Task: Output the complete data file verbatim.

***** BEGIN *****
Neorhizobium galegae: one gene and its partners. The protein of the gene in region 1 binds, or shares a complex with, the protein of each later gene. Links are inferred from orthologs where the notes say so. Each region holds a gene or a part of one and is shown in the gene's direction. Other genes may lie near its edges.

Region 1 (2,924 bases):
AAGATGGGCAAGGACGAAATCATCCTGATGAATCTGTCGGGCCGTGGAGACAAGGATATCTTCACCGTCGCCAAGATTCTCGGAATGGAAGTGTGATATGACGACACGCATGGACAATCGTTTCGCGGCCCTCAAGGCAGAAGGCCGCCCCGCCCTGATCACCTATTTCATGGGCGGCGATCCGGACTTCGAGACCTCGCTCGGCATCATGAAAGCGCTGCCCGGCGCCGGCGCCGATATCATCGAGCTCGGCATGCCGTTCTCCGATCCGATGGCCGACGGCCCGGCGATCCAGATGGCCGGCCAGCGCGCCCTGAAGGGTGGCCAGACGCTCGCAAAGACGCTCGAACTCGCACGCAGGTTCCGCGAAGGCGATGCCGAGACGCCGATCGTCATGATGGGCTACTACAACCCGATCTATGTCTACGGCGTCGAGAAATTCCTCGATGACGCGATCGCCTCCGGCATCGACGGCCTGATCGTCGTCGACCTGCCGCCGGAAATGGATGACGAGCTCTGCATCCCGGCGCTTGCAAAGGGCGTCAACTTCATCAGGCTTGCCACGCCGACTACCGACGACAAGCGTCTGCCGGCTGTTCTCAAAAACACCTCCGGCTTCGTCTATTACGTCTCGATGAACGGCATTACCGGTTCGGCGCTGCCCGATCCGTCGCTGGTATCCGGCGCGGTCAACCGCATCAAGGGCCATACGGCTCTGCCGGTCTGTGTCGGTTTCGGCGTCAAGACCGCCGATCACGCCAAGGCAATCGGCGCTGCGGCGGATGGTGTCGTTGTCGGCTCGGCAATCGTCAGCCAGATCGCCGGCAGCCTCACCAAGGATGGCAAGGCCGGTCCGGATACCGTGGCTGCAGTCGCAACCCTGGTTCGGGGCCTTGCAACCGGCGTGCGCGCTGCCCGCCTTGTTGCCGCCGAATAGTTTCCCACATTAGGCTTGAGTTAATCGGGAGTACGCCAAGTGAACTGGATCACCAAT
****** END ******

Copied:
Neorhizobium galegae: one gene and its partners. The protein of the gene in region 1 binds, or shares a complex with, the protein of each later gene. Links are inferred from orthologs where the notes say so. Each region holds a gene or a part of one and is shown in the gene's direction. Other genes may lie near its edges.

Region 1 (2,924 bases):
AAGATGGGCAAGGACGAAATCATCCTGATGAATCTGTCGGGCCGTGGAGACAAGGATATCTTCACCGTCGCCAAGATTCTCGGAATGGAAGTGTGATATGACGACACGCATGGACAATCGTTTCGCGGCCCTCAAGGCAGAAGGCCGCCCCGCCCTGATCACCTATTTCATGGGCGGCGATCCGGACTTCGAGACCTCGCTCGGCATCATGAAAGCGCTGCCCGGCGCCGGCGCCGATATCATCGAGCTCGGCATGCCGTTCTCCGATCCGATGGCCGACGGCCCGGCGATCCAGATGGCCGGCCAGCGCGCCCTGAAGGGTGGCCAGACGCTCGCAAAGACGCTCGAACTCGCACGCAGGTTCCGCGAAGGCGATGCCGAGACGCCGATCGTCATGATGGGCTACTACAACCCGATCTATGTCTACGGCGTCGAGAAATTCCTCGATGACGCGATCGCCTCCGGCATCGACGGCCTGATCGTCGTCGACCTGCCGCCGGAAATGGATGACGAGCTCTGCATCCCGGCGCTTGCAAAGGGCGTCAACTTCATCAGGCTTGCCACGCCGACTACCGACGACAAGCGTCTGCCGGCTGTTCTCAAAAACACCTCCGGCTTCGTCTATTACGTCTCGATGAACGGCATTACCGGTTCGGCGCTGCCCGATCCGTCGCTGGTATCCGGCGCGGTCAACCGCATCAAGGGCCATACGGCTCTGCCGGTCTGTGTCGGTTTCGGCGTCAAGACCGCCGATCACGCCAAGGCAATCGGCGCTGCGGCGGATGGTGTCGTTGTCGGCTCGGCAATCGTCAGCCAGATCGCCGGCAGCCTCACCAAGGATGGCAAGGCCGGTCCGGATACCGTGGCTGCAGTCGCAACCCTGGTTCGGGGCCTTGCAACCGGCGTGCGCGCTGCCCGCCTTGTTGCCGCCGAATAGTTTCCCACATTAGGCTTGAGTTAATCGGGAGTACGCCAAGTGAACTGGATCACCAAT